2. “Ashes of American Flags”
from Yankee Hotel Foxtrot

Yankee Hotel Foxtrot‘s release date was originally slated for September 11, 2001. However, because of record company complications detailed in the documentary I Am Trying to Break Your Heart: A Film About Wilco, the album’s official release date was pushed back. When the tracks leaked online, though, the band started streaming the album a few days later. In the shadow of the September 11 attacks, many found solace in the record’s evocation of themes of alienation and its overall melancholy tone. The provocatively titled “Ashes of American Flags” especially speaks to the feelings of helplessness many experienced in the wake of the tragedy. The song describes a world in which the best way to spend money is on Diet Coke and unlit cigarettes, nobody appreciates the profound wisdom of poets, and the ultimate sign of success is experiencing “a fresh wind and bright skies to enjoy my sufferings”. The speaker realizes that his perusal of the American Dream is leaving him short of legitimate happiness. His “lies are always wishes”. The song’s final two lines (“I would like to salute the ashes of American flags / And all the falling leaves filling up shopping bags”) simultaneously suggest despair and optimism. The American flag, a symbol whose power became especially potent following the attacks, might have fallen to ashes and the dying leaves might be falling off of the trees. However, the trees will one day grow their leaves back and the flags will one day represent something meaningful for the speaker. The cycle of life is apparent, even amongst the speaker’s despondency.


1. “Radio Cure”
from Yankee Hotel Foxtrot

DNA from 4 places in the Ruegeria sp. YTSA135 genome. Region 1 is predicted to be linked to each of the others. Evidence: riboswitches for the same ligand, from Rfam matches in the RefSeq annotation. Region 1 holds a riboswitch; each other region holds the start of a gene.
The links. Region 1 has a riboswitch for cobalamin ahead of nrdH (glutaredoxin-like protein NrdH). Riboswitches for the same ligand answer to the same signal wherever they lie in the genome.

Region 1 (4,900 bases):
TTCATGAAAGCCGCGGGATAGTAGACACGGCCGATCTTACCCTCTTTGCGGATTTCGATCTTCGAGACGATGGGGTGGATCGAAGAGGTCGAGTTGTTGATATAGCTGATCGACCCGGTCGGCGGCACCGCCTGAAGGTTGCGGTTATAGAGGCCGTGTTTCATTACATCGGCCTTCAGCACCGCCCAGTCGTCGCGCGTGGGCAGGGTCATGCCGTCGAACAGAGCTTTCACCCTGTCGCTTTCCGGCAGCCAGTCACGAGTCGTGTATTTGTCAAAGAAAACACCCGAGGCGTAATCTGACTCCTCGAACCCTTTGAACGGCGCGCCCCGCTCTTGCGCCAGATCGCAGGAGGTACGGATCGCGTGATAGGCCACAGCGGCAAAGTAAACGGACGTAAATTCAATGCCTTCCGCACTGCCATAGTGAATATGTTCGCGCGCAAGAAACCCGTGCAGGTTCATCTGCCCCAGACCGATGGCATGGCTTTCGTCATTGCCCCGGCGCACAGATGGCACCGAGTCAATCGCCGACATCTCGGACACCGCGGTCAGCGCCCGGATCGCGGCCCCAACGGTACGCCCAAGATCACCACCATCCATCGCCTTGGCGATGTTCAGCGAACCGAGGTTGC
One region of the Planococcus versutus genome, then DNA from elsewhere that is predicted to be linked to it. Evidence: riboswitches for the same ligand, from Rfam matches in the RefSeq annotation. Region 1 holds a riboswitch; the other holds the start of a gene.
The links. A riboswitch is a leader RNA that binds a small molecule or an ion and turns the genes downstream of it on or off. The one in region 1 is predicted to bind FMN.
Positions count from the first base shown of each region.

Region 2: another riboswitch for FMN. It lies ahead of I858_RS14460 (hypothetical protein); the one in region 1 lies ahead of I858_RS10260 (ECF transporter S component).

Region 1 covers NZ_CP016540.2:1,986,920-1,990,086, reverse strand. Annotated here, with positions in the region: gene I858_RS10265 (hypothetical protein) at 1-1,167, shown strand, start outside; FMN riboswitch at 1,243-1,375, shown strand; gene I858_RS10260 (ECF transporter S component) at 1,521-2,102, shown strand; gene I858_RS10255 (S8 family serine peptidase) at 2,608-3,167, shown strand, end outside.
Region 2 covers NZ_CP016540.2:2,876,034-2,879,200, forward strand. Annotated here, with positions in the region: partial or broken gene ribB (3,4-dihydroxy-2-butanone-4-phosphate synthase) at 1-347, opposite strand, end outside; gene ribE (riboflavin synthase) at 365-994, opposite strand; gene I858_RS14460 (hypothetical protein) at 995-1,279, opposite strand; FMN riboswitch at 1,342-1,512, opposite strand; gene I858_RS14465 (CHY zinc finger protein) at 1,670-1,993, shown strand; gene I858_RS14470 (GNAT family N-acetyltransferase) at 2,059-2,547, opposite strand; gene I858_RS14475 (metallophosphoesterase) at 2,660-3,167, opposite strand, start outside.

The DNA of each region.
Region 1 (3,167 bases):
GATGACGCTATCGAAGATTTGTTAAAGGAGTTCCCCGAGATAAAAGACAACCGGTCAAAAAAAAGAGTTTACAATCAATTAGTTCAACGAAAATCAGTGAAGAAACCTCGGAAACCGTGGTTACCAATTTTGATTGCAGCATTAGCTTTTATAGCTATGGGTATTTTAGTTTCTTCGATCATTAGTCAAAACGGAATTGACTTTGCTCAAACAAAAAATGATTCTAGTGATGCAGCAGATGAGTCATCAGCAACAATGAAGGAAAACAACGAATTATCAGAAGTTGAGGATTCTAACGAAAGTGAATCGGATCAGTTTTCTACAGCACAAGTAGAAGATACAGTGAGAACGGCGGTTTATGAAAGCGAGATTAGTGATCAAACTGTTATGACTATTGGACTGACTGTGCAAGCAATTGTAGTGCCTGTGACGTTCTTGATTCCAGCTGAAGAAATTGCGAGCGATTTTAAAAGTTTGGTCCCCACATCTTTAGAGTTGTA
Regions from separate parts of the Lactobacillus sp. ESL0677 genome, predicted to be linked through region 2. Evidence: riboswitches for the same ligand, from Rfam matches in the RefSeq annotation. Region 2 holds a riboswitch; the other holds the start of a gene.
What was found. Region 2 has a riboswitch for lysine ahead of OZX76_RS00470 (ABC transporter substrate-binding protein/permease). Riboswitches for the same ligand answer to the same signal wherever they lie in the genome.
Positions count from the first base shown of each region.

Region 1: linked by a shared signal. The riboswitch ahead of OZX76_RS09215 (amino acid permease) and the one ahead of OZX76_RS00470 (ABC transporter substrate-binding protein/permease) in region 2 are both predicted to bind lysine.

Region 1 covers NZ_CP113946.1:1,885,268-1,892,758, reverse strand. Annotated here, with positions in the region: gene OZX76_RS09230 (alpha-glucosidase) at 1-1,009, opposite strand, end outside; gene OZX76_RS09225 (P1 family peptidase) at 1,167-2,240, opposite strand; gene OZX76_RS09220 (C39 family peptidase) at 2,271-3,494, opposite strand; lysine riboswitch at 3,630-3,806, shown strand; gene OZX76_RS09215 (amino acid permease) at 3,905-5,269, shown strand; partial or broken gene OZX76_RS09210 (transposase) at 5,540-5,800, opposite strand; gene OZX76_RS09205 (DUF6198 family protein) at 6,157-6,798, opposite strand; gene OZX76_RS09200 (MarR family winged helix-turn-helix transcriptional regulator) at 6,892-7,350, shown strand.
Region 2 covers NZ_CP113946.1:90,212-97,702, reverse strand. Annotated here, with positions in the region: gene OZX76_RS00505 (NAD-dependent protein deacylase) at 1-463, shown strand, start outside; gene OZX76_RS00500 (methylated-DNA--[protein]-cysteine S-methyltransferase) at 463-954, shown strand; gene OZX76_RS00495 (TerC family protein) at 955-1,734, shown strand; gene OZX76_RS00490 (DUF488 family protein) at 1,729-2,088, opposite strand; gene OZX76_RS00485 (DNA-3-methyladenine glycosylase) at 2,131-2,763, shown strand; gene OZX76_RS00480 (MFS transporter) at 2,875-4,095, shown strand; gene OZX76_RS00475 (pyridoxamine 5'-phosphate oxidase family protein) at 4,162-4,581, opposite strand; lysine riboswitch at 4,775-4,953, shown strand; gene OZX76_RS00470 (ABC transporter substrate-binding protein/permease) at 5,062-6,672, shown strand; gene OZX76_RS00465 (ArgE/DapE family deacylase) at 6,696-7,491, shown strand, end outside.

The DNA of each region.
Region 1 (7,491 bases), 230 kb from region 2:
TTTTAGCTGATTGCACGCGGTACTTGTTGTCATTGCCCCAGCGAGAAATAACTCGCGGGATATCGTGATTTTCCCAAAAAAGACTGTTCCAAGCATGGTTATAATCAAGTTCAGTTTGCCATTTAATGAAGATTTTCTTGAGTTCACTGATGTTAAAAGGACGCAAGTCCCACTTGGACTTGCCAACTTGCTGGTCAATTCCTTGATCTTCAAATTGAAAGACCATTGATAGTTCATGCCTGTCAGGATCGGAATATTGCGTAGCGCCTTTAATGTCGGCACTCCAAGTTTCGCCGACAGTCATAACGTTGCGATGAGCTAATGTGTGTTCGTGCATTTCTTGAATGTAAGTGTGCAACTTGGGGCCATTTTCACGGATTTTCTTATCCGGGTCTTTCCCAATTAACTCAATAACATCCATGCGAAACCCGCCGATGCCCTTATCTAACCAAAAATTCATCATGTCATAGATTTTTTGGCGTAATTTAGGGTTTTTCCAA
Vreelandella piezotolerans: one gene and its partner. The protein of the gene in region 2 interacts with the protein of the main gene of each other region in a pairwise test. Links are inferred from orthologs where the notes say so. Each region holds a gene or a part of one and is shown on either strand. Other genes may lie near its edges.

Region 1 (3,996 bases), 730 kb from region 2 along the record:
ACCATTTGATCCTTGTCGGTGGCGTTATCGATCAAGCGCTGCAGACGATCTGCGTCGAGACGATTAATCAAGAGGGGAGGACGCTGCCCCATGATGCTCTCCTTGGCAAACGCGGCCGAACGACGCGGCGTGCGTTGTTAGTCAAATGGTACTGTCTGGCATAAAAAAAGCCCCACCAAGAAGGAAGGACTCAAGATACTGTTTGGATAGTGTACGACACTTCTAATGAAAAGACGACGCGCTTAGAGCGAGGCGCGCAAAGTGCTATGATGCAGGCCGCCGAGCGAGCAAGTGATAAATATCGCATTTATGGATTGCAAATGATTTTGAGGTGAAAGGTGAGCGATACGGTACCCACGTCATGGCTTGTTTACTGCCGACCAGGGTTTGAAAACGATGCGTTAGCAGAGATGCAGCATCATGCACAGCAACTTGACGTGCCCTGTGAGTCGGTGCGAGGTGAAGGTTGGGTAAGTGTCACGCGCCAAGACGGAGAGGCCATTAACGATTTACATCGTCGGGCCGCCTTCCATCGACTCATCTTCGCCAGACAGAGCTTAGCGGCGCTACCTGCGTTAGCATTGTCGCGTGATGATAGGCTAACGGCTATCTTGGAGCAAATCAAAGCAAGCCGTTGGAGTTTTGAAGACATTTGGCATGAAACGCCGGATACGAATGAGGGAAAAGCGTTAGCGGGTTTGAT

“Radio Cure” begins with one of the most emotionally naked lines from Yankee Hotel Foxtrot: “Cheer up honey, I hope you can / There is something wrong with me.” Appropriately, the musical texture at the start of this track is as sparse as it has been on the record thus far, a minimalist acoustic guitar part consisting of one prominently repeated note layered on top of a quarter-note bass drum pattern. They key word in this opening lyric, though, is “something”. Is the speaker referring to a physical ailment, the emotional scars of a failed relationship, or both? Some have interpreted the song as being about a cancer victim, with lines about “radio cures” and “electronic surgical words”. More than likely, though, the speaker is reflecting on the pains of lost love. His mind is filled with “Silvery stars / Honey kisses clouds of love” because he can’t erase the blissful memories. The famous line “Distance has no way of making love understandable” suggests that no matter how much he tries to separate himself from the memory of his former lover, he will never fully recover. “Radio Cure” is simultaneously one of the greatest breakup songs of all time and a stirring metaphysical reflection on the fragility of existence.